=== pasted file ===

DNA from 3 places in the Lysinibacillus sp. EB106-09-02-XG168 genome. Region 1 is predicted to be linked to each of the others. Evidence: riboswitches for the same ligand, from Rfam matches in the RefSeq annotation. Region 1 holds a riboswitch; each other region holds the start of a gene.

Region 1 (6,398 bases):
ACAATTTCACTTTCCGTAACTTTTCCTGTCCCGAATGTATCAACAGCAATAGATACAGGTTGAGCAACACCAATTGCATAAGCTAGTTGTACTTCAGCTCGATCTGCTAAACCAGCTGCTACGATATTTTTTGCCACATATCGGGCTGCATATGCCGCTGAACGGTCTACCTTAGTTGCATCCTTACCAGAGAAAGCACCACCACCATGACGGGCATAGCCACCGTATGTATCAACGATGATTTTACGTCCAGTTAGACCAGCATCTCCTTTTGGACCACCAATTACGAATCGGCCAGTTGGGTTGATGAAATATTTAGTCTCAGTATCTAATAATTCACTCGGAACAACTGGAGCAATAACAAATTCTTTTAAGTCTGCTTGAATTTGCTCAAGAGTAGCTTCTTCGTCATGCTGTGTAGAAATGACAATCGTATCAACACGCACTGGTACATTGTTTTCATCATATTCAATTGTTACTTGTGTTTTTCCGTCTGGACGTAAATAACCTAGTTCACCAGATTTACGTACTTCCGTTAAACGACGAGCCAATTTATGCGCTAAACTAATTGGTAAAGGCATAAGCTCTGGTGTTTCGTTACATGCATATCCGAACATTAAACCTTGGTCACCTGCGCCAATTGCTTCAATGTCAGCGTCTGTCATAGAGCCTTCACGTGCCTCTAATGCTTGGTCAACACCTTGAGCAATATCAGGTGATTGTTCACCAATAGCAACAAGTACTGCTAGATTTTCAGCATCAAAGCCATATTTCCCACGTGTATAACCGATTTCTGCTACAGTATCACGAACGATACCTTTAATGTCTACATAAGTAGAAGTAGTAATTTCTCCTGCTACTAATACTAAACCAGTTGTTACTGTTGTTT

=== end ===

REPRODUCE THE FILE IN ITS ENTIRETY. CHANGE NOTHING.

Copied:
DNA from 3 places in the Lysinibacillus sp. EB106-09-02-XG168 genome. Region 1 is predicted to be linked to each of the others. Evidence: riboswitches for the same ligand, from Rfam matches in the RefSeq annotation. Region 1 holds a riboswitch; each other region holds the start of a gene.

Region 1 (6,398 bases):
ACAATTTCACTTTCCGTAACTTTTCCTGTCCCGAATGTATCAACAGCAATAGATACAGGTTGAGCAACACCAATTGCATAAGCTAGTTGTACTTCAGCTCGATCTGCTAAACCAGCTGCTACGATATTTTTTGCCACATATCGGGCTGCATATGCCGCTGAACGGTCTACCTTAGTTGCATCCTTACCAGAGAAAGCACCACCACCATGACGGGCATAGCCACCGTATGTATCAACGATGATTTTACGTCCAGTTAGACCAGCATCTCCTTTTGGACCACCAATTACGAATCGGCCAGTTGGGTTGATGAAATATTTAGTCTCAGTATCTAATAATTCACTCGGAACAACTGGAGCAATAACAAATTCTTTTAAGTCTGCTTGAATTTGCTCAAGAGTAGCTTCTTCGTCATGCTGTGTAGAAATGACAATCGTATCAACACGCACTGGTACATTGTTTTCATCATATTCAATTGTTACTTGTGTTTTTCCGTCTGGACGTAAATAACCTAGTTCACCAGATTTACGTACTTCCGTTAAACGACGAGCCAATTTATGCGCTAAACTAATTGGTAAAGGCATAAGCTCTGGTGTTTCGTTACATGCATATCCGAACATTAAACCTTGGTCACCTGCGCCAATTGCTTCAATGTCAGCGTCTGTCATAGAGCCTTCACGTGCCTCTAATGCTTGGTCAACACCTTGAGCAATATCAGGTGATTGTTCACCAATAGCAACAAGTACTGCTAGATTTTCAGCATCAAAGCCATATTTCCCACGTGTATAACCGATTTCTGCTACAGTATCACGAACGATACCTTTAATGTCTACATAAGTAGAAGTAGTAATTTCTCCTGCTACTAATACTAAACCAGTTGTTACTGTTGTTT